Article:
Chris Brown, who returned to Bull Moose in 1995 after taking a few years off to pursue his music career, says, "I'm really just the other guy here, the sidekick." But Brett knows better.
"Chris is able to shoulder so much of the operation of the business that it gives me time to do other things. I'm still the president, but he does a huge amount of the stuff around here."
Bull Moose is now licensing the Willow software to three other music store chains and has a half dozen waiting to come on-line, giving the program "collaborative filtering" of sales data from many more stores.
Bull Moose customers know that Bull Moose stores are far more likely to have rare, hard-to-find titles than most big box stores. That's both because Bull Moose buys and sells used CDs and because Brett Wickard has figured out something he believes his larger competitors have missed - while he may only sell one copy of a hard-to-find CD, the customer who buys rare titles is likely someone who spends a lot of money on music.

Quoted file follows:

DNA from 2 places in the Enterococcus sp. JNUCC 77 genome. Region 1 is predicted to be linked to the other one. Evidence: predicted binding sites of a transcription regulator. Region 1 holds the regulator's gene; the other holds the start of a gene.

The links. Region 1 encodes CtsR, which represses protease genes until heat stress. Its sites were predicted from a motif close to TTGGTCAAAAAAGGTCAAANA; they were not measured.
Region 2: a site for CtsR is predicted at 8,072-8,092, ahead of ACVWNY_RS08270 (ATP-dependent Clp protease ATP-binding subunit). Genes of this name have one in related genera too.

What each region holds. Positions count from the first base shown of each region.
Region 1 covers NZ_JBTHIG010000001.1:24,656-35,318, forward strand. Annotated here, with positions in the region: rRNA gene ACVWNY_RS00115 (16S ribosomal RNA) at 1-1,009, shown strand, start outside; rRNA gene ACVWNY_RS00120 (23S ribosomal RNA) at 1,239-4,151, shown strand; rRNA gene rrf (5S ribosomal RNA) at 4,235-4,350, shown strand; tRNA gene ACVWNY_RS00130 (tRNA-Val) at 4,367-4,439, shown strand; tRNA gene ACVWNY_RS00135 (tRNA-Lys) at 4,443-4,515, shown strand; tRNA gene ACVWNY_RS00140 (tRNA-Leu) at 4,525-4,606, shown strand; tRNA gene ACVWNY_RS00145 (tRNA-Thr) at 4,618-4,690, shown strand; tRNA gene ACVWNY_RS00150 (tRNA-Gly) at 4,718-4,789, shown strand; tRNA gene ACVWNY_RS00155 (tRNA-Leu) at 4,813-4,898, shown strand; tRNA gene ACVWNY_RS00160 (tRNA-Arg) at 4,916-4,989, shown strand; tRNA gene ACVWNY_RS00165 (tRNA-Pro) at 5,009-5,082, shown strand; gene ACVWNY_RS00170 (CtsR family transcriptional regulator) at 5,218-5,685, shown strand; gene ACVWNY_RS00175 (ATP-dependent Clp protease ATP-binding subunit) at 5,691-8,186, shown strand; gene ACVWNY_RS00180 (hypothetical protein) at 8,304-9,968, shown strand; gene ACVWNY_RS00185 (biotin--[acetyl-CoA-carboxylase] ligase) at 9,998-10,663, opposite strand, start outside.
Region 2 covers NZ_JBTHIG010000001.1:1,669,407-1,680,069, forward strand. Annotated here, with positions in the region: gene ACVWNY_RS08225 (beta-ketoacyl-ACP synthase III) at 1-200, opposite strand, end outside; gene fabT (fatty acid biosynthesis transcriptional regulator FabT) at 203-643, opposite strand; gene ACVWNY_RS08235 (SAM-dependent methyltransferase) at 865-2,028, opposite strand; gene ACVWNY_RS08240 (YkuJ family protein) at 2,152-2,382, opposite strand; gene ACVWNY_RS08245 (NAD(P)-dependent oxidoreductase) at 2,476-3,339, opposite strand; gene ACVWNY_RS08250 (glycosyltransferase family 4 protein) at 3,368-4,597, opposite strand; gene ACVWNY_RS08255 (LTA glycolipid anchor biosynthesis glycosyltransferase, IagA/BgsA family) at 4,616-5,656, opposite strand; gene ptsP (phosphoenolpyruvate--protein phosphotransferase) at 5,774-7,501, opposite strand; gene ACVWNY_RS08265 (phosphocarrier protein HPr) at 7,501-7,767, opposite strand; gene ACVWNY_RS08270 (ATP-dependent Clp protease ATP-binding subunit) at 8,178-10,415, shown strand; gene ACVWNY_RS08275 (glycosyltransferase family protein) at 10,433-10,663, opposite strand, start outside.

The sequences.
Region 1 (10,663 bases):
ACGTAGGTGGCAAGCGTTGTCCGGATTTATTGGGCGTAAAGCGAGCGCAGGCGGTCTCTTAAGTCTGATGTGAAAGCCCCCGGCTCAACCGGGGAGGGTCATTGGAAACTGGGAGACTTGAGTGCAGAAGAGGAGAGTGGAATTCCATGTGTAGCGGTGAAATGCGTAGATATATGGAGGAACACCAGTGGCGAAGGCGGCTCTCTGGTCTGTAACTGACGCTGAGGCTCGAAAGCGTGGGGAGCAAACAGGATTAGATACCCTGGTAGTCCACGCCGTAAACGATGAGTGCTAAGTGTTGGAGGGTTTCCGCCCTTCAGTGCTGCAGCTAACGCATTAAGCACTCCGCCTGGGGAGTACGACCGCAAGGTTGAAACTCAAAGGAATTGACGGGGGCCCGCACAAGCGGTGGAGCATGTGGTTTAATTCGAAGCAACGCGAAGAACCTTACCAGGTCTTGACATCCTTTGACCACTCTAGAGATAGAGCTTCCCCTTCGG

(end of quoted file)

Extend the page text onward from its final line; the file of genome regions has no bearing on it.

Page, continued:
"The title isn't profitable," Brett says, "but the customer is."
"In the early years of Bull Moose, when Bull Moose was vulnerable," says Chris Brown, "what got us through is the fact that Brett is not greedy. He used all the money he made to open new stores."
Time to Smell the Roses
It would be easy to imagine Brett Wickard as one of those driven, get-a-life cyber-clones Silicon Valley is famous for, working 24-7 and existing on pizza, Diet Coke and tunes, but the truth is that he is a family man more determined than ever to spend as much time as he can with his wife and children.
Brett met artist Louisa Boehmer '85 eleven years ago on a blind date (lunch in Tommy's Park while an a cappella group was performing) and the couple were married eight years ago. They live in Cumberland with their two children - Lydia, 7, and Stuart, 5.